In a surprising ruling, Ky. Judicial Campaign Rules are turned upside down. The ruling demonstrates the growing trend of the Federal Courts to void laws or ethics rule that limits free speech of lawyers and judges.

The Sixth Circuit Court of Appeals in Cincinnati,  on Tuesday cleared the way for Kentucky judicial candidates to raise money and run with political party affiliations, but ordered a lower court to consider whether the candidates can offer specific positions on issues.

The courts have traditionally kept their hands off the ethics rules and judicial conduct rules adopted by the states, but in recent years have nibbled away those rules.

Judge Jeffrey Sutton of the Cincinnati-based U.S. 6th Circuit Court of Appeals said banning campaign fundraising and party affiliations violated the First Amendment’s guarantee of free speech.

“Elections are elections, and the same First Amendment applies to all of them,” Sutton wrote for the three-judge panel.

In 2008, U.S. District Judge Karen Caldwell also threw out the Kentucky Judicial Conduct Commission’s rule against judicial candidates identifying themselves by party and raising money, but she upheld a ban on judicial candidates taking stands on specific issues.

Judge Thomas B. Wiseman of the 6th Circuit said he would have upheld the ban on candidates professing a stand on specific issues. Wiseman said candidates know when such a stance has been taken and states can deal with those on a case-by-case basis.

“Is there any doubt about a commitment when a candidate professes to believe life begins at conception?” Wiseman wrote. “Is there any committed bias in favor of a political party when a candidate for judge states a ‘strong belief in the right to keep and bear arms’?”

James Bopp, a Terre Haute, Ind., attorney who represented the plaintiff, said the ruling brings judicial campaigns into line with other political races.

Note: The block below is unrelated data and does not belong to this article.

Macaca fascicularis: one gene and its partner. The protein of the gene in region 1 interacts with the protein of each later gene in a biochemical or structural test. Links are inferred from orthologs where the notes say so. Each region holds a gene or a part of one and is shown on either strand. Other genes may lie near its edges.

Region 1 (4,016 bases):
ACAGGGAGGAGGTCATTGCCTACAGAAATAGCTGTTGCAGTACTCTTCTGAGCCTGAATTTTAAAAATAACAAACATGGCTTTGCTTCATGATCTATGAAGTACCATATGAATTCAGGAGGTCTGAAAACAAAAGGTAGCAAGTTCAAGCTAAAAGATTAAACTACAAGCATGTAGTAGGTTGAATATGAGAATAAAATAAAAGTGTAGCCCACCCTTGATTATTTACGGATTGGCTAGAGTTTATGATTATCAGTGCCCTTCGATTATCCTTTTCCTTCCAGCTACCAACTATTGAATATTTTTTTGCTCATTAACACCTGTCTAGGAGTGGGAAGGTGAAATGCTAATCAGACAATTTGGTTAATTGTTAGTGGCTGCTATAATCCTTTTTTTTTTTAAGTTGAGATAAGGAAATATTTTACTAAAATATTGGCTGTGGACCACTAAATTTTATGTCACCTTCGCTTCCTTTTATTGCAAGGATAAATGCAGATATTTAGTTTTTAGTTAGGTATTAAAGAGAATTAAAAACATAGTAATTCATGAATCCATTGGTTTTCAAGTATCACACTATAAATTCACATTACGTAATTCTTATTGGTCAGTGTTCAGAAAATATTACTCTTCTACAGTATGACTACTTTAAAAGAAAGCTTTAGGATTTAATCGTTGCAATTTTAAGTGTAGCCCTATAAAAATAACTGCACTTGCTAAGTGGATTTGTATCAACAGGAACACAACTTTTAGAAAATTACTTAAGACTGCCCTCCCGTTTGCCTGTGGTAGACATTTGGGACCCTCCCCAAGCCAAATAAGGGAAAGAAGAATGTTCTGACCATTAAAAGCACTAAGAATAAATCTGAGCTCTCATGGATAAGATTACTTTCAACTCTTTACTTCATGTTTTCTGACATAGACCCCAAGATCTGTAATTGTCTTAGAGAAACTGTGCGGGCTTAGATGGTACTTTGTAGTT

“It just seems absurd that, as I think the 6th Circuit found, that you would have campaigns for judicial office and candidates could not do things like this that are so basic to running for office,” Bopp said.

The decision could affect Ohio, where judicial candidates are barred from identifying a party affiliation after the primary election.

“It would certainly make it unenforceable,” Bopp said of Ohio’s rule. “That doesn’t mean they may not try to enforce it. But, it certainly makes it unenforceable.”

The Ohio Attorney General’s office filed a brief in the case seeking to uphold the state’s ban. Ted Hart, a spokesman for the Ohio Attorney General’s Office, said office is analyzing the decision and its possible impact on the state, even though the ruling didn’t directly address Ohio.

Former Kentucky Republican Party official Marcus Carey, who lost the 2006 race to Kentucky Supreme Court Justice Wil Schroeder, challenged Kentucky’s rule that said judicial candidates must not “intentionally or recklessly” make a statement that could be perceived “by a reasonable person” as committing them to rule a certain way on an issue they could hear.

The new rule was drafted after a judge struck down a previous one that prevented judicial candidates from making statements that “commit or appear to commit” to positions on cases they likely would hear.

Seven states, including Texas, Louisiana and Pennsylvania, already allow judicial candidates to run affiliated with a political party. Nine other states, including North Carolina, Oregon and Wisconsin, ban judges from running as politically affiliated. Fourteen states that elect or vote to retain judges have no comparable rule.

Certiorari  could be requested from U.S. Supreme Court for their consideration. It is also possible that the intermediary step of asking for an En Banc ruling of the entire 6th. Circuit might be considered.

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